Ever since White House press Secretary Sean Spicer broke the news to reporters about Comey’s firing on the White House grounds Tuesday night, the Comey narrative has been changed by the hour.
The White House has provided multiple sets of (sometimes contradictory) answers to basic questions about the ouster such as the decision’s impact on the FBI investigation into the Russia allegations, the impact of Assistant AG Rod Rosenstein’s memo on Comey’s career, and the timing of the decision.
Moreover, Trump has contradicted the White House version of the story nearly entirely in an interview on Thursday.
Trump’s staffers and allies provided the American people with contradictory statements on the highly controversial issue, while the White House keeps changing the story.
Rosenstein’s Memo Was Definitely the Trigger
In the first hours following Comey’s ouster, the White House said a memo from Rosenstein convinced the administration the FBI chief should be out. The memo highlighted several instances in which Coey mishandled the Clinton email investigation last year. But Rosenstein never called for the resignation; he only wanted the FBI director to correct his mistakes and never repeat them again.
However, on Tuesday night, White House spokesman Sean Spicer declined the memo was written at Trump’s order as the White House suggested hours earlier. Spicer said the president was made aware of the issues highlighted by the Deputy Attorney General in the memo. Spicer placed the blame on the DOJ at the time.
Other White House aides stuck by that version of the story on Tuesday night. Deputy Press Secretary Sarah Huckabee Sanders said Trump had “no choice but to listen” to the DOJ and terminated Comey.
On Wednesday morning, Vice Presidnet Mike Pence confirmed Sanders and Spicer’s story. Pence praised Trump for his “strong leadership” in his decision to oust Comey for the sake of the American people’s “security”. Pence too said the memo was Rosenstein’s work.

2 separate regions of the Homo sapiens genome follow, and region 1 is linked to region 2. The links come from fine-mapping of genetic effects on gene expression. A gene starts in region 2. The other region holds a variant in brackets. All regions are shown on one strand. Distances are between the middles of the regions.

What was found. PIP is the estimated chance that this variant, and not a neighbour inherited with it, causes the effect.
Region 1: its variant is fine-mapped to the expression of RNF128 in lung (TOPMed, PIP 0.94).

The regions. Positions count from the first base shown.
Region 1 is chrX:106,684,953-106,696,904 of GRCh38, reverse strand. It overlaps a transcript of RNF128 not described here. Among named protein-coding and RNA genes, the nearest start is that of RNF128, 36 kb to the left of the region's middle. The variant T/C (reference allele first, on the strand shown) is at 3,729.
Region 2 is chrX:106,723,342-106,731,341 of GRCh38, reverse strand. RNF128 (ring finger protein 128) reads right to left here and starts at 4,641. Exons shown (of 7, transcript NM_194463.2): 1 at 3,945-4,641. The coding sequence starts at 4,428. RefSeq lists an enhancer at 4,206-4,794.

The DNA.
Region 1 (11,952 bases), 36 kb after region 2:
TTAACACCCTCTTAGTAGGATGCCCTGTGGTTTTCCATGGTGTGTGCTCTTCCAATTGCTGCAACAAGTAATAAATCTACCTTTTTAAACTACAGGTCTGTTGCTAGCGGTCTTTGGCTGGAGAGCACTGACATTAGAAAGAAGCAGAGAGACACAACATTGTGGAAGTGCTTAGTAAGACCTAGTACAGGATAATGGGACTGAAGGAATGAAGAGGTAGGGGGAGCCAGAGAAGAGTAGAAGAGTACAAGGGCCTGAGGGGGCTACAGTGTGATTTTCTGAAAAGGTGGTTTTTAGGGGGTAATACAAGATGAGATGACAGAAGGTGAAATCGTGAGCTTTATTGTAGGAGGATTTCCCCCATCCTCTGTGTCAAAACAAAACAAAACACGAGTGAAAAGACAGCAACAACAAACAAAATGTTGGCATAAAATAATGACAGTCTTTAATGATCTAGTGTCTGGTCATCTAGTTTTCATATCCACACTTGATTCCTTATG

White House Flip Flops on the Original Version of the Story
Meanwhile, the story started to gradually change. Some of Trump’s aides told the press Trump had weighed in on the possibility to sack Comey long ago. The DOJ’s memo was the last straw.
On Wednesday afternoon, Sanders said the president thought about the dismissal ever since the day he was elected. Sanders added that there are new factors that led to Comey’s abrupt termination such as the leaks coming from the FBI.
The President had lost confidence in Comey from the day he was elected,
the White House Deputy Press Secretary said Wednesday.
She also said that the moment Comey recommended no charges against Clinton, Trump made up his mind. Sanders described Comey’s actions as “atrocities” committed against the DOJ leadership.
Sanders also said that the inaccuracies in Comey’s May 3 testimony led to his dismissal. The FBI corrected those errors 30 minutes before its chief was handed the pink slip. Sanders said that those errors were the “final piece” that convinced Trump to take the decision. She maintained the Rosenstein’s memo story during that press conference.
It was ‘My Decision’
On Thursday, however, Trump blew up the White House’ entire narrative on Comey when he confessed to NBC News’ Lester Holt that it was his decision.
I was going to fire Comey. My decision. I was going to fire Comey,
the president told Holt.
Image Source: Washington Post